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Conserving water

Water is a precious commodity; life would not be possible without it.

It is essential that we should conserve water and use it economically.

Water scarcity and flooding are problems in different kinds of weather.

Cleaning, recycling and redistributing water use electricity and add to our carbon footprint.

Rising populations are also putting strains on our resources. Roughly speaking we each use about 160 litres of water every day per person.

Climate trends

More and more, the climate is running to extremes. Either we have no water, or more than we can cope with. That’s climate change.

In spite of the heavy rain of recent times, the water supply in England and especially London remains under long-term threat. We get spells of heavy rain, but lengthy periods without rain in between. It may seem hard to believe, but London gets less rain than Rome or Sydney!

Tips to save water

There are simple ways to cut consumption:

  • Do you have a water meter yet? These are becoming compulsory in London. This helps us stay aware of how much we are using, and rewards us for using less by cutting water bills;
  • Check for leaks on pipes and taps. If you do have a water meter, turn off all the taps and the main stop valve, where the water enters the building. Take two readings a couple of minutes apart. If there is any change in the reading you may have a leak;
  • Fix leaking taps and make sure they are fully turned off. In a public area, consider a sign to not leave taps running. New taps can be spray types, or have limiters, or a timer to turn off automatically;
  • Lag your pipes. This saves on your heating bills, and prevents burst pipes in winter. But don’t insulate a loft floor underneath your water tank – it may freeze;
  • Save both water and electricity by only boiling as much water as you need, whilst making sure the electric heating element is fully covered;
  • Make sure sinks have plugs and use a bowl to wash up;
  • When replacing your washing machine or dishwasher, choose the most efficient type. Run them full but not over-full;
  • Collecting rainwater in a water butt, and use it for the garden.


Most parts of London have combined drainage of surface water and foul waste. Surface water runoff comes from roof, roads and pavements; foul waste comes from toilets and sinks. They are cleaned together, then returned to the River Thames in East London.

Unfortunately in heavy rain, the sewers overflow, tipping foul waste together with surface water into the River Thames, which kills the fish. This is made worse when we pave over our patios.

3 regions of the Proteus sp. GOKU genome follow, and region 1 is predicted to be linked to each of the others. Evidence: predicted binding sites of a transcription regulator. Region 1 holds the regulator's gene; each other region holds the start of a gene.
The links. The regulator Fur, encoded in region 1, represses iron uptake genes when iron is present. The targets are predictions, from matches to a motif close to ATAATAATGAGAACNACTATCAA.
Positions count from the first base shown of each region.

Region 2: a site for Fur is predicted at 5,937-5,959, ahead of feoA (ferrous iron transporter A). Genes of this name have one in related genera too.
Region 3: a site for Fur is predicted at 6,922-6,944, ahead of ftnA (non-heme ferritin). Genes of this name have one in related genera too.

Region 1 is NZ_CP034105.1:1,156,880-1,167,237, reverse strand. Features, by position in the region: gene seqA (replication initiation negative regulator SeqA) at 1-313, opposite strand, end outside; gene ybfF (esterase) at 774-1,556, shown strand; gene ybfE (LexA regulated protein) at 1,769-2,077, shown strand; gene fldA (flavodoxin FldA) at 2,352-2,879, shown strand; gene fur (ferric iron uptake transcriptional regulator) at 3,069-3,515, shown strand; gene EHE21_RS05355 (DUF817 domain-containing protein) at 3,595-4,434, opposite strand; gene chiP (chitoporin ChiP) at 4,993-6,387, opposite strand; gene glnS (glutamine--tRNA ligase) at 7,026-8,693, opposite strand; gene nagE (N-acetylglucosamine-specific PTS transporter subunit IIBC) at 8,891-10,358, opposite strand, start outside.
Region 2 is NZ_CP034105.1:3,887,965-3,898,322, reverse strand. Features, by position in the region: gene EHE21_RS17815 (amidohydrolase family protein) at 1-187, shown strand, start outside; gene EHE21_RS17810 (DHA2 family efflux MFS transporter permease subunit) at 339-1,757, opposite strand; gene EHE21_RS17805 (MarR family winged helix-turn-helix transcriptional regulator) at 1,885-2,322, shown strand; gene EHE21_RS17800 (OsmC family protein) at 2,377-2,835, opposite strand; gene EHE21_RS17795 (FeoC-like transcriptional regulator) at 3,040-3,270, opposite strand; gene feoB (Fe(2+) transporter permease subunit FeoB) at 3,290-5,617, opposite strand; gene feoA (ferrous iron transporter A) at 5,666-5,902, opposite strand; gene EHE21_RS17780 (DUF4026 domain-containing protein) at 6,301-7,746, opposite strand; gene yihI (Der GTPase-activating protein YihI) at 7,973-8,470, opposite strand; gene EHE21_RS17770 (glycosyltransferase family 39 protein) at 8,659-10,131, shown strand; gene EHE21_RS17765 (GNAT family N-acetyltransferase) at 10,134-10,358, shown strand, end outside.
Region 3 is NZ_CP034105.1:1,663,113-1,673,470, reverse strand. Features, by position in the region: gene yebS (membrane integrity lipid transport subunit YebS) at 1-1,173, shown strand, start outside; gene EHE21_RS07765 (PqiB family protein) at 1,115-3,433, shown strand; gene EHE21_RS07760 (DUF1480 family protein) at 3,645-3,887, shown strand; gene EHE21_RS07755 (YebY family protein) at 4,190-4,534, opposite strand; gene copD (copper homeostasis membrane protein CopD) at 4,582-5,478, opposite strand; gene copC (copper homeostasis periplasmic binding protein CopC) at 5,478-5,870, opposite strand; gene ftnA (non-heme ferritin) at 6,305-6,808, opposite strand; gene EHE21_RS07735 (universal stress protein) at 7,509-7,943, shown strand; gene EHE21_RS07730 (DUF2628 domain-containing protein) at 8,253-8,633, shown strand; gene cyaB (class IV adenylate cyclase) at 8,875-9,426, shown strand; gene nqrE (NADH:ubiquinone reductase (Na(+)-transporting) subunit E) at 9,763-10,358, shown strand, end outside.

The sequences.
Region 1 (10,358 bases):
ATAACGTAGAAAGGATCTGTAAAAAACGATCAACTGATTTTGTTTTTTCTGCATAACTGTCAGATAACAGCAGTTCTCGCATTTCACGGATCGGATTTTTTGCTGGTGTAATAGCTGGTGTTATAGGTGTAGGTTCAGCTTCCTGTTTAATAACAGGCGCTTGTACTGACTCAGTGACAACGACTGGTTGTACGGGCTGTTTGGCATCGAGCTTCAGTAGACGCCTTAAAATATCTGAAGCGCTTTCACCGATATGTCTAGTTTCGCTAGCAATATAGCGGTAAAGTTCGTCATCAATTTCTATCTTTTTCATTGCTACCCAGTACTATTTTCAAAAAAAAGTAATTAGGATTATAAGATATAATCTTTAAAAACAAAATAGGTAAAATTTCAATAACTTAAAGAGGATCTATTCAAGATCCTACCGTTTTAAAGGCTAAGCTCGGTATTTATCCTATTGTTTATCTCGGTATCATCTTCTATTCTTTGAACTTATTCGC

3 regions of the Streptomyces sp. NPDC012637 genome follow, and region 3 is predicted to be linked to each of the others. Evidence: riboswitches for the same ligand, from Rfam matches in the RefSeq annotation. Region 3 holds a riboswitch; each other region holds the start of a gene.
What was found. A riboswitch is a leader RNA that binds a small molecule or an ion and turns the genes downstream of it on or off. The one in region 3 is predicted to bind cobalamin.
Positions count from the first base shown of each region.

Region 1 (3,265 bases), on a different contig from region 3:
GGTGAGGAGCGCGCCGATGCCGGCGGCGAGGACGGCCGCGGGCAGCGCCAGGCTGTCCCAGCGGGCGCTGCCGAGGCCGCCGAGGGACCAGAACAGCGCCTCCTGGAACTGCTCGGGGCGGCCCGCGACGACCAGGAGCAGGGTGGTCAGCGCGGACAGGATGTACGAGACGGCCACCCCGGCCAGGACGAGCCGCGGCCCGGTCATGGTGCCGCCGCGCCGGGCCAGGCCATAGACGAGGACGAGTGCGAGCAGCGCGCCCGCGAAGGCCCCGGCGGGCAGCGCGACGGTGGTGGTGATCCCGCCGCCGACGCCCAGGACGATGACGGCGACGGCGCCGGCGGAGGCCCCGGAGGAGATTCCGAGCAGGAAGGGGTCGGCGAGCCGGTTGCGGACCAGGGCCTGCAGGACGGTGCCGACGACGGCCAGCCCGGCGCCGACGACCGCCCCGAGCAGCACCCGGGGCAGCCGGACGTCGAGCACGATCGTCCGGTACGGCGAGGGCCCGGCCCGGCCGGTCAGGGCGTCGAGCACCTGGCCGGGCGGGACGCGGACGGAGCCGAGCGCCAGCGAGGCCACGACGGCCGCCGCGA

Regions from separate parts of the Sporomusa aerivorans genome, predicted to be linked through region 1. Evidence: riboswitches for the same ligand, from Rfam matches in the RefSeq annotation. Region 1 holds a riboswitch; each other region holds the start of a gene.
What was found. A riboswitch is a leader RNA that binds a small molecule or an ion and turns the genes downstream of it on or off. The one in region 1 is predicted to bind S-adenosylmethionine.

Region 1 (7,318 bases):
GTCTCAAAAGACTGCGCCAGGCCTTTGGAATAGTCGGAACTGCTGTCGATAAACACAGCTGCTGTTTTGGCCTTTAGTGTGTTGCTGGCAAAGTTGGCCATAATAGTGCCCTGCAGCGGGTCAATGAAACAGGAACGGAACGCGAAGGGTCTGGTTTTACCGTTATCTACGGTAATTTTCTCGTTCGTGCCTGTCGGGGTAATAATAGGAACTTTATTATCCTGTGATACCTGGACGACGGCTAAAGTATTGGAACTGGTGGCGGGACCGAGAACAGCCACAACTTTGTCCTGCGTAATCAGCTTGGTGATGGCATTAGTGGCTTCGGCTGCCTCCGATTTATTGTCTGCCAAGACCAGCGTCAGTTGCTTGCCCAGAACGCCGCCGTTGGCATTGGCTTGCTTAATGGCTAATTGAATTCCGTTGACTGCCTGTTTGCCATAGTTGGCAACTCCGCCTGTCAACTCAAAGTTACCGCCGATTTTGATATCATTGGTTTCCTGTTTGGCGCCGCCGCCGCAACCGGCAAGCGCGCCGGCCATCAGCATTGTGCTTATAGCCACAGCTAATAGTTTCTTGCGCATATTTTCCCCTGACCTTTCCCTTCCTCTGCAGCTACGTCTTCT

Water companies including Thames Water have received some very hostile media attention due to pollution of rivers from sewage spills. The excess is not as often stated ‘pumped’ into the rivers, just discharged. Rightly or wrongly this is permitted up to a certain level, but has become extreme. To some extent we all share the blame.

It is true that there has been under-investment. But no-one knows where to make repair supply pipes until leaks occur. Thames Water is currently constructing its new ‘super-sewer’ (officially the Thames Tideway Tunnel) – a massive investment – to relieve pressure on the sewer system and reduce or eliminate discharge into the River. This is intended to come into service in 2025.

In some areas in Outer London and outside London, water and waste are kept separate. Rainwater run-off runs via drainage gullies into the nearest river. It doesn’t get cleaned before entering the river, so it’s important not to pour anything harmful into an outside drain.

Our water supply comes from the rivers, and from natural aquifers which collect ground water, i.e. from gardens and parks, to the extent it doesn’t run off the surface. The water is cleaned and subject to rigorous tests, intended to ensure that it’s safe to drink.

The increase in paved and impermeable areas in London not only overloads the drainage, but also reduces available drinking water.


Concerns have been raised about glyphosate weedkiller getting into our water supply. Thames Water actually prefer glyphosate to other weed killers. They say it degrades quicker before sinking into the ground water aquifer which supplies much of our water.

Alternatives to glyphosate based weedkiller are increasingly available; though inevitably they are less effective and require more frequent application.

It should be borne in mind that any proprietary weedkiller, whatever is the principal active agent, is likely to contain other chemical agents besides glyphosate, some of which may be toxic and require to be applied and handled in accordance with instructions.


Environment and Sustainability, front page.

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